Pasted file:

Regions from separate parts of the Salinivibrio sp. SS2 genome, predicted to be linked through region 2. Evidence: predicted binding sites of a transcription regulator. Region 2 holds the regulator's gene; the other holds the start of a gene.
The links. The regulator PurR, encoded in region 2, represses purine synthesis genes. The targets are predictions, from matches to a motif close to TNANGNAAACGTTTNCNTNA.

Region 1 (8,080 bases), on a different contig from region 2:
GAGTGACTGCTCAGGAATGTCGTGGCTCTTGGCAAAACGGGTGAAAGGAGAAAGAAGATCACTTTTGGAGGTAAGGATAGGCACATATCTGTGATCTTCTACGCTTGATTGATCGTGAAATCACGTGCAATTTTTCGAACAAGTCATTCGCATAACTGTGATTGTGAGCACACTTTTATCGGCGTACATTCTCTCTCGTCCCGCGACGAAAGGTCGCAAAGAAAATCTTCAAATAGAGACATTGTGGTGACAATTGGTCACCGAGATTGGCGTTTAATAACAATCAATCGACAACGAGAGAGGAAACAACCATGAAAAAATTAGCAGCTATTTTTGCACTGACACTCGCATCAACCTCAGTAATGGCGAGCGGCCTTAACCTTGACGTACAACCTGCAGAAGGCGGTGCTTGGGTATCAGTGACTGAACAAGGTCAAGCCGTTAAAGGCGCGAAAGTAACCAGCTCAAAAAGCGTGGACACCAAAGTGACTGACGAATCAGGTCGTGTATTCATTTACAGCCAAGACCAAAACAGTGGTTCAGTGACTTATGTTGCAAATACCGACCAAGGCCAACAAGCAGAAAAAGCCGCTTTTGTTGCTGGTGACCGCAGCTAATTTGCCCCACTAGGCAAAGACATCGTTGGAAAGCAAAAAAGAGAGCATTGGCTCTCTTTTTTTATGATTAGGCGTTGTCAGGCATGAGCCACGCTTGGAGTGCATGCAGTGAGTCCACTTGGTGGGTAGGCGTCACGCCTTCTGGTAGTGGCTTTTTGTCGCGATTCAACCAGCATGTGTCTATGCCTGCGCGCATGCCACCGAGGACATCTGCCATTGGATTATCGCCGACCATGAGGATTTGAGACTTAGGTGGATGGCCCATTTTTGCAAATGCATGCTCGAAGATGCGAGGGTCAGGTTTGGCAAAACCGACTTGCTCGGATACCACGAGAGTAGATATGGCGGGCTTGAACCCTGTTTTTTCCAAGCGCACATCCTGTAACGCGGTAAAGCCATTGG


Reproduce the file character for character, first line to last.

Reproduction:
Regions from separate parts of the Salinivibrio sp. SS2 genome, predicted to be linked through region 2. Evidence: predicted binding sites of a transcription regulator. Region 2 holds the regulator's gene; the other holds the start of a gene.
The links. The regulator PurR, encoded in region 2, represses purine synthesis genes. The targets are predictions, from matches to a motif close to TNANGNAAACGTTTNCNTNA.

Region 1 (8,080 bases), on a different contig from region 2:
GAGTGACTGCTCAGGAATGTCGTGGCTCTTGGCAAAACGGGTGAAAGGAGAAAGAAGATCACTTTTGGAGGTAAGGATAGGCACATATCTGTGATCTTCTACGCTTGATTGATCGTGAAATCACGTGCAATTTTTCGAACAAGTCATTCGCATAACTGTGATTGTGAGCACACTTTTATCGGCGTACATTCTCTCTCGTCCCGCGACGAAAGGTCGCAAAGAAAATCTTCAAATAGAGACATTGTGGTGACAATTGGTCACCGAGATTGGCGTTTAATAACAATCAATCGACAACGAGAGAGGAAACAACCATGAAAAAATTAGCAGCTATTTTTGCACTGACACTCGCATCAACCTCAGTAATGGCGAGCGGCCTTAACCTTGACGTACAACCTGCAGAAGGCGGTGCTTGGGTATCAGTGACTGAACAAGGTCAAGCCGTTAAAGGCGCGAAAGTAACCAGCTCAAAAAGCGTGGACACCAAAGTGACTGACGAATCAGGTCGTGTATTCATTTACAGCCAAGACCAAAACAGTGGTTCAGTGACTTATGTTGCAAATACCGACCAAGGCCAACAAGCAGAAAAAGCCGCTTTTGTTGCTGGTGACCGCAGCTAATTTGCCCCACTAGGCAAAGACATCGTTGGAAAGCAAAAAAGAGAGCATTGGCTCTCTTTTTTTATGATTAGGCGTTGTCAGGCATGAGCCACGCTTGGAGTGCATGCAGTGAGTCCACTTGGTGGGTAGGCGTCACGCCTTCTGGTAGTGGCTTTTTGTCGCGATTCAACCAGCATGTGTCTATGCCTGCGCGCATGCCACCGAGGACATCTGCCATTGGATTATCGCCGACCATGAGGATTTGAGACTTAGGTGGATGGCCCATTTTTGCAAATGCATGCTCGAAGATGCGAGGGTCAGGTTTGGCAAAACCGACTTGCTCGGATACCACGAGAGTAGATATGGCGGGCTTGAACCCTGTTTTTTCCAAGCGCACATCCTGTAACGCGGTAAAGCCATTGG